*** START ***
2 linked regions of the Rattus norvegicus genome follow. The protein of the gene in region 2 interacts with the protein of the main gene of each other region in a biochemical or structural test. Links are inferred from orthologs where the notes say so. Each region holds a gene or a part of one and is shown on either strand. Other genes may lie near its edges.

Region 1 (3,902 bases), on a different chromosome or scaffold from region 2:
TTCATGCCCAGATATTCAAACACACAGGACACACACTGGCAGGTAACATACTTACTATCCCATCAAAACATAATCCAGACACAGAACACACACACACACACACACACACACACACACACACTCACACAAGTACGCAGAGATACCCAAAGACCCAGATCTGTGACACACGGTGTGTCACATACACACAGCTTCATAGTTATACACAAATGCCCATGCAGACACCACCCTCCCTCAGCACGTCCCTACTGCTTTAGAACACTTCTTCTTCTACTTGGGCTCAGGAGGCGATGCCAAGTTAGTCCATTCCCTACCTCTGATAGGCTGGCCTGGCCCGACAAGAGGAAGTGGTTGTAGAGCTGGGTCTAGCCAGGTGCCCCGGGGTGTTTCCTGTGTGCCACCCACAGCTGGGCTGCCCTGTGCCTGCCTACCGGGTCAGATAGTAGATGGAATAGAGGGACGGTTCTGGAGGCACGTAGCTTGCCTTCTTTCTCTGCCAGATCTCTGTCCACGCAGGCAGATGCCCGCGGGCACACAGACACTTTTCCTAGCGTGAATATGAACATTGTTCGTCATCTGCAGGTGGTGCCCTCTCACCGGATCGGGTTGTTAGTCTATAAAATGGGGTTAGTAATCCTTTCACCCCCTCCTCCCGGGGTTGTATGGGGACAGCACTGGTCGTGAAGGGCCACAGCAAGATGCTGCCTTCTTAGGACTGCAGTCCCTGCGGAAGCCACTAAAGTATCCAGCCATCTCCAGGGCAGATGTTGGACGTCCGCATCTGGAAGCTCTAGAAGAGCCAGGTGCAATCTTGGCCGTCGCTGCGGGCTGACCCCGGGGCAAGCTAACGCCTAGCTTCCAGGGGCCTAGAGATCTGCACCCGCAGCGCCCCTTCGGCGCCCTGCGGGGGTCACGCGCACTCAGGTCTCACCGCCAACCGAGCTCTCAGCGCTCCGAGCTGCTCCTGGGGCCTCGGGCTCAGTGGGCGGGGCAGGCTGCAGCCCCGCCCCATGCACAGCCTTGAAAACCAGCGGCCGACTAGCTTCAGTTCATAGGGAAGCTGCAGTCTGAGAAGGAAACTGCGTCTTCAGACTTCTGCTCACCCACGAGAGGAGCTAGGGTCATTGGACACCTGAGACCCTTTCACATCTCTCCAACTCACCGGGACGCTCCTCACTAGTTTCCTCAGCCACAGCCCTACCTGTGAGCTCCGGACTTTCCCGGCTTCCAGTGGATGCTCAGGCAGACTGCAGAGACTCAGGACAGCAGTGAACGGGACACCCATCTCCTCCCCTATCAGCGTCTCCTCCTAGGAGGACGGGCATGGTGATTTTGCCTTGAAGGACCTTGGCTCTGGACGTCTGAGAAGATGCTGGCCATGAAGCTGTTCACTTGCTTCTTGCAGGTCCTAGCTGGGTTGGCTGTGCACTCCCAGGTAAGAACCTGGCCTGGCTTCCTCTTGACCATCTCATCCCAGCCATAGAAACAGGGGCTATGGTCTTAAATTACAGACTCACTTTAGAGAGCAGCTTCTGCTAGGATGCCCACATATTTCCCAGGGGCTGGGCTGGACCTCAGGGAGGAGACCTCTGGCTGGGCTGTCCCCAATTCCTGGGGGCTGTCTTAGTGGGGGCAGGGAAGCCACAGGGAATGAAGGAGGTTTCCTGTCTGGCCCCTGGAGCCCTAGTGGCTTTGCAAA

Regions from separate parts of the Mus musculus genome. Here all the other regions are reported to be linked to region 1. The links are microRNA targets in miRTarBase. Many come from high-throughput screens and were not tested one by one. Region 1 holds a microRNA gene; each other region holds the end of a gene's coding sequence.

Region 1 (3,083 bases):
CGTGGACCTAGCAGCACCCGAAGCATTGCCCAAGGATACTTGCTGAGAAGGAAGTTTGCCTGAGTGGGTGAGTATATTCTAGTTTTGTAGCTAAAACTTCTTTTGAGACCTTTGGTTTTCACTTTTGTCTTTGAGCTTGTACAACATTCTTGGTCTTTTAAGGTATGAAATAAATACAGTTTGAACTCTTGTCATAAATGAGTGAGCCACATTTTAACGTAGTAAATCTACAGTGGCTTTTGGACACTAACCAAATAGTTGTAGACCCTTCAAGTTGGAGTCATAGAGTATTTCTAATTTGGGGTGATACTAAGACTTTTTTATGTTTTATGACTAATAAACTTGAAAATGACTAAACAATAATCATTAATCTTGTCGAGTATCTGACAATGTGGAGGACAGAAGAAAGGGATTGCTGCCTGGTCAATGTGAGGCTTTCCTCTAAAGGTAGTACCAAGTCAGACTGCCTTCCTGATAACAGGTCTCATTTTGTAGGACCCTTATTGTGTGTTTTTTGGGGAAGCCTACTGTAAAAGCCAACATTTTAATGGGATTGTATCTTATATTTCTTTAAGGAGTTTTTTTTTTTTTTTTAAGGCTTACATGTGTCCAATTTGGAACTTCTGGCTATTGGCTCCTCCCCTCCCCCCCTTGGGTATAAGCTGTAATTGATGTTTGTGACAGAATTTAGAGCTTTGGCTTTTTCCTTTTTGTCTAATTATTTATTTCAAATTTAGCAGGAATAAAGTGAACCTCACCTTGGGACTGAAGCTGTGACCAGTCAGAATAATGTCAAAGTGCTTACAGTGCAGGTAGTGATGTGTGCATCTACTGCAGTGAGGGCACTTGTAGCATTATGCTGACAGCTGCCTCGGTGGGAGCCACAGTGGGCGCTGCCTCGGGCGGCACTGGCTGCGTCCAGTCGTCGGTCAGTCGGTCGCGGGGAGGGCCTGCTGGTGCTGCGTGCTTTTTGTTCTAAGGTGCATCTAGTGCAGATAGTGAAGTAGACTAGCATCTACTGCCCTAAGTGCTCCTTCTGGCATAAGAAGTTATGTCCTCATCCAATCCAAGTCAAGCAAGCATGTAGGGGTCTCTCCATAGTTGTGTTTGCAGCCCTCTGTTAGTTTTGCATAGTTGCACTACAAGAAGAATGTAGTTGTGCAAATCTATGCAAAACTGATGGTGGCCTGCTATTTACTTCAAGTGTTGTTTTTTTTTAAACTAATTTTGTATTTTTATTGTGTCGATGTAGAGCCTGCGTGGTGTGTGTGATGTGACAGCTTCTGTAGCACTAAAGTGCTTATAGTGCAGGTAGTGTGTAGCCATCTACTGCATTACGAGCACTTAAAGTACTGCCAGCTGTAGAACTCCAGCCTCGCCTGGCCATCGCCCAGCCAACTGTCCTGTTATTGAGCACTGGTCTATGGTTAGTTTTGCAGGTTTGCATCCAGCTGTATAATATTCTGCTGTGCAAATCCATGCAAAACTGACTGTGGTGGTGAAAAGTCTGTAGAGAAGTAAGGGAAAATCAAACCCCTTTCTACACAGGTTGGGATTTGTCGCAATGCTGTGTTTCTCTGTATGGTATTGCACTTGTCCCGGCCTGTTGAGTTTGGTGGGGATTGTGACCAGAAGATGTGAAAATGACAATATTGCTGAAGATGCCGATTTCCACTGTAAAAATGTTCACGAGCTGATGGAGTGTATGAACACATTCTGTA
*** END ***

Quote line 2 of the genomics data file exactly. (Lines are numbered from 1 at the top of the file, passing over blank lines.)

Region 1 (3,902 bases), on a different chromosome or scaffold from region 2: